I think Acwell could be a viable option for a gentle morning cleanser, just like the Innisfree. However, Acwell is double the price & I was equally disappointed with its performance as well.

If we could circle back to how I tried to use this in my personal regimen, there will be the obvious flaws. I ordinarily use micellar water as my morning cleansing step, but I am runner that lives in the mediterranean so I sweat. A lot. I noticed when I would reach for this cleanser after a run, I could still feel the tackiness of sweat after washing my face with this.

Odd, I thought. I figured this cleanser might work better for my evening routine. I double cleanse so it was reasonable to expect this cleanser to perform better following an oil cleanser that would do all the heavy lifting of removing sweat & sebum. Right? Yeah, that would be a no.

I could still feel oil residue from my first cleanser leftover after using the Acwell cleanser. I have been cleansing my face for decades at this point in life, if I am using the Acwell cleanser wrong then it just has to be an issue with the product because a cleanser should be that difficult to use.

This section has become more of a ramble than anticipated. I had heightened expectations & I was sorely disappointed. This cleanser was so hyped last year when this was sent out in PR. It is a perfectly okay cleanser, but it is overpriced & lackluster.

Again, if you loved the Innisfree cleansing gel, then this Acwell cleanser might be perfect for you!

1 Acne Trigger & 0 Irritants according to CosDNA

Water, PEG-7 Glyceryl Cocoate, Dipropylene Glycol, Alcohol, PEG-11 Methyl Ether Dimethicone, Benzyl Alcohol, Acrylic acid/Phosphorylcholine Glycol Acrylate Crosspolymer, Triethanolamine, Aloe Barbadensis Leaf Juice, Centella Asiatica Extract, Hamamelis Virginiana (Witch Hazel) Extract, Dehydroacetic Acid, Dipotassium Glycyrrhizate, Disodium EDTA, Glycyrrhiza Glabra (Licorice) Root Extract, Paeonia Albiflora Root Extract, Cimicifuga Dahurica Root Extract, Pueraria Lobata Root Extract, Salicylic Acid, Farnesyl Acetate, Farnesol, Panthenyl Triacetate, Fragrance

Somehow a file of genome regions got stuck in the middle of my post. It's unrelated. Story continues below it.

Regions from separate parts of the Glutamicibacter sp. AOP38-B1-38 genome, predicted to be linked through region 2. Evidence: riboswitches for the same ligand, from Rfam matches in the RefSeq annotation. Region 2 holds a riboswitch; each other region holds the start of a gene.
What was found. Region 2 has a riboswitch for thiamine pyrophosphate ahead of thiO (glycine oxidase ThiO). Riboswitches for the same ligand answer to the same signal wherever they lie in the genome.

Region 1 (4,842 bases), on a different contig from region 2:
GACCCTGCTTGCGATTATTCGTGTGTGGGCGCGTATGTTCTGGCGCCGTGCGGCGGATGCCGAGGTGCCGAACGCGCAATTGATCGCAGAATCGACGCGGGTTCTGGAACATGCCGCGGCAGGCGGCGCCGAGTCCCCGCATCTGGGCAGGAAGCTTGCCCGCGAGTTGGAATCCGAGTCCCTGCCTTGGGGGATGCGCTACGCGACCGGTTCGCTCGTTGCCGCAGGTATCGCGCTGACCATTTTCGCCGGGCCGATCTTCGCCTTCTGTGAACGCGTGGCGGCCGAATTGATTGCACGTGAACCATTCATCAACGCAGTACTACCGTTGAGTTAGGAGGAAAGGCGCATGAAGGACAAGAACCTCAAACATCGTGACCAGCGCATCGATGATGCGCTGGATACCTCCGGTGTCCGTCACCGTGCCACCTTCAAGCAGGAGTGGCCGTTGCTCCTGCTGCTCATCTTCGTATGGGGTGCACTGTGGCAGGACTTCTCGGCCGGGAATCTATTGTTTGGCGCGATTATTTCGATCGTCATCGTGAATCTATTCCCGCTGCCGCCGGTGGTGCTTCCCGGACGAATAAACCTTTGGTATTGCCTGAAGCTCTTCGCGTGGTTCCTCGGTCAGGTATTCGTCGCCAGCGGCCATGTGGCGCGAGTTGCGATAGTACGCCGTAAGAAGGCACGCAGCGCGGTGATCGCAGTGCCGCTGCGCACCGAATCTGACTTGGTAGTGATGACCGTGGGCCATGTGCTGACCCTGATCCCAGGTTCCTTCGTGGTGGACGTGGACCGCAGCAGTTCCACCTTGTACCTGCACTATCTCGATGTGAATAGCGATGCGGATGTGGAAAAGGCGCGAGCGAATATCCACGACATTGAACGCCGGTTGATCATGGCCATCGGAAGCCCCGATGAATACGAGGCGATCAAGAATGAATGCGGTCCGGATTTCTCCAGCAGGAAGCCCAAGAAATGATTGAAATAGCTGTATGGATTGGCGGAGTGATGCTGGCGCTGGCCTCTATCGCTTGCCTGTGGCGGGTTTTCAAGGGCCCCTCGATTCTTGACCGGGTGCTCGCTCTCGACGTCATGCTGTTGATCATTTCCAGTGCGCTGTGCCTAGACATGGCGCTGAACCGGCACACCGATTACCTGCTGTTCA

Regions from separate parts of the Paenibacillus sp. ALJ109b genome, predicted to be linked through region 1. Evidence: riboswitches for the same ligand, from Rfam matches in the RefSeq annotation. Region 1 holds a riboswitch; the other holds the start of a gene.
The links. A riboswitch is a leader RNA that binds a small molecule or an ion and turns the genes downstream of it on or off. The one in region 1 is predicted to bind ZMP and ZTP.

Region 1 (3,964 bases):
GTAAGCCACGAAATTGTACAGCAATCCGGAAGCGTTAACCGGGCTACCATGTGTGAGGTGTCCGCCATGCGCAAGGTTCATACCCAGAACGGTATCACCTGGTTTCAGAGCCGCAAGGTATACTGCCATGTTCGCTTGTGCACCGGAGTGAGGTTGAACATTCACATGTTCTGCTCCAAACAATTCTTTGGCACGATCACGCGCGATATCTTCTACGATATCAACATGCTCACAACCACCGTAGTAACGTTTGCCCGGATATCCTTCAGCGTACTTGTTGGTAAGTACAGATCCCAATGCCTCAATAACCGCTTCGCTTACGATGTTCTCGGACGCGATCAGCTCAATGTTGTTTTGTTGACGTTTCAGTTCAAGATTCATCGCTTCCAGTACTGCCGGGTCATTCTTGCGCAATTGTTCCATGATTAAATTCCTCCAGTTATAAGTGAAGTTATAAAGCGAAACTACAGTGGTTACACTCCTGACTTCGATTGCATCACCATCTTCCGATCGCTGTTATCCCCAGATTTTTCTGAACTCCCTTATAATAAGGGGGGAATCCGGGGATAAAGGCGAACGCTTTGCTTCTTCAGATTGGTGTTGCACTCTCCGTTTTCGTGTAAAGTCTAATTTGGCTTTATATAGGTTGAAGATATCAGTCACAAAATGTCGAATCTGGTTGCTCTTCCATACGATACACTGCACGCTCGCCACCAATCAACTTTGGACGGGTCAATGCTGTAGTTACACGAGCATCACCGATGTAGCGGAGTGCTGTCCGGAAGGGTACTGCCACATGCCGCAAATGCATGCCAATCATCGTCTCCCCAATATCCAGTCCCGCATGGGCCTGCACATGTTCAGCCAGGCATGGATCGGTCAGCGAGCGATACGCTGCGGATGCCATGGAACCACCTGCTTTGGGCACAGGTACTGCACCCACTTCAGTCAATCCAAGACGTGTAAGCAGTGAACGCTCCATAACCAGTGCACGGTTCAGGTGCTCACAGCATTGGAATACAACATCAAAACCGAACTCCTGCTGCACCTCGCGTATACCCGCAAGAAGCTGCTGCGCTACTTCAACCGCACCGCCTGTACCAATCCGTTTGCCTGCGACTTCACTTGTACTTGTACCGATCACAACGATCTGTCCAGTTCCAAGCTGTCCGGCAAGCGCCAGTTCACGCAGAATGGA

The main claim to cosmetic fame are the hydration properties because the ingredient is 99.5% water.  It provides soothing medicinal benefits for skin irritations or burns, it provides some antibacterial advantages as well.

Centella Asiatica

Potent antioxidant that is a source of amino acids, it acts as an anti-inflammatory & antibacterial

Witch Hazel

Antioxidant & anti-inflammatory, though high levels on tannins may cause some skin sensitivity issues

Licorice Root

This is considered a potent antioxidant that can improve the appearance of hyperpigmentation

Salicylic Acid

A form of BHA that exfoliates dead skin with the ability to penetrate pore lining, it can effectively reduce blackheads & other types of acne breakouts

Misc. Ingredient Notes

I just do not get this ingredient list, guys.

The first third of the ingredient list is full of alcohol, preservatives & astringents. None of this is inherently bad, but it is definitely not designed for dry or sensitive skin types. While BHA & witch hazel may be suitable for oily skin, the fourth ingredient is a cheap silicon that is a common comedogenic & it really does nothing for cleansers so I have no idea why it is even there except to thicken the formula.

The latter half of the ingredient list has licorice extract & salicylic acid, but the amounts are dismal & these ingredient are not very effective in a cleansing product.


Price: $21.00 / 150ml, $4.12 per ounce

This cleanser is expensive, it rivals mid-range brands at Sephora or Douglas.

There are so many affordable, pH balanced on the market now that I have a hard time recommending a non-prescription cleanser at this price point. The performance of this cleanser is mediocre, the ingredient list is less than impressive. There are very few products that I would dissuade someone from trying if they are curious, but do not even bother with this one.

This cleanser is easier to obtain in North America, but I had a more difficult time finding an online retailer that would ship to Europe. Eventually I found a wholesale website that did stock this so while it was difficult to get this cleanser shipped to France, it was not impossible. Again, do not bother though.


Rating: 2 / 5

My biggest qualm with this cleanser is the price point. If the cost was halved, I would not mind this product as much & it would be rated slightly higher. The ingredient list & makeup removal performance are still dismal, but there is nothing harmful about this product. Just save the money & pass on this one, I would recommend my epic fail with the Innisfree cleansing gel over this one.


1 Comment

  1. Pingback: Beauty Empties [02] | Spring 2018 | A Little Driftless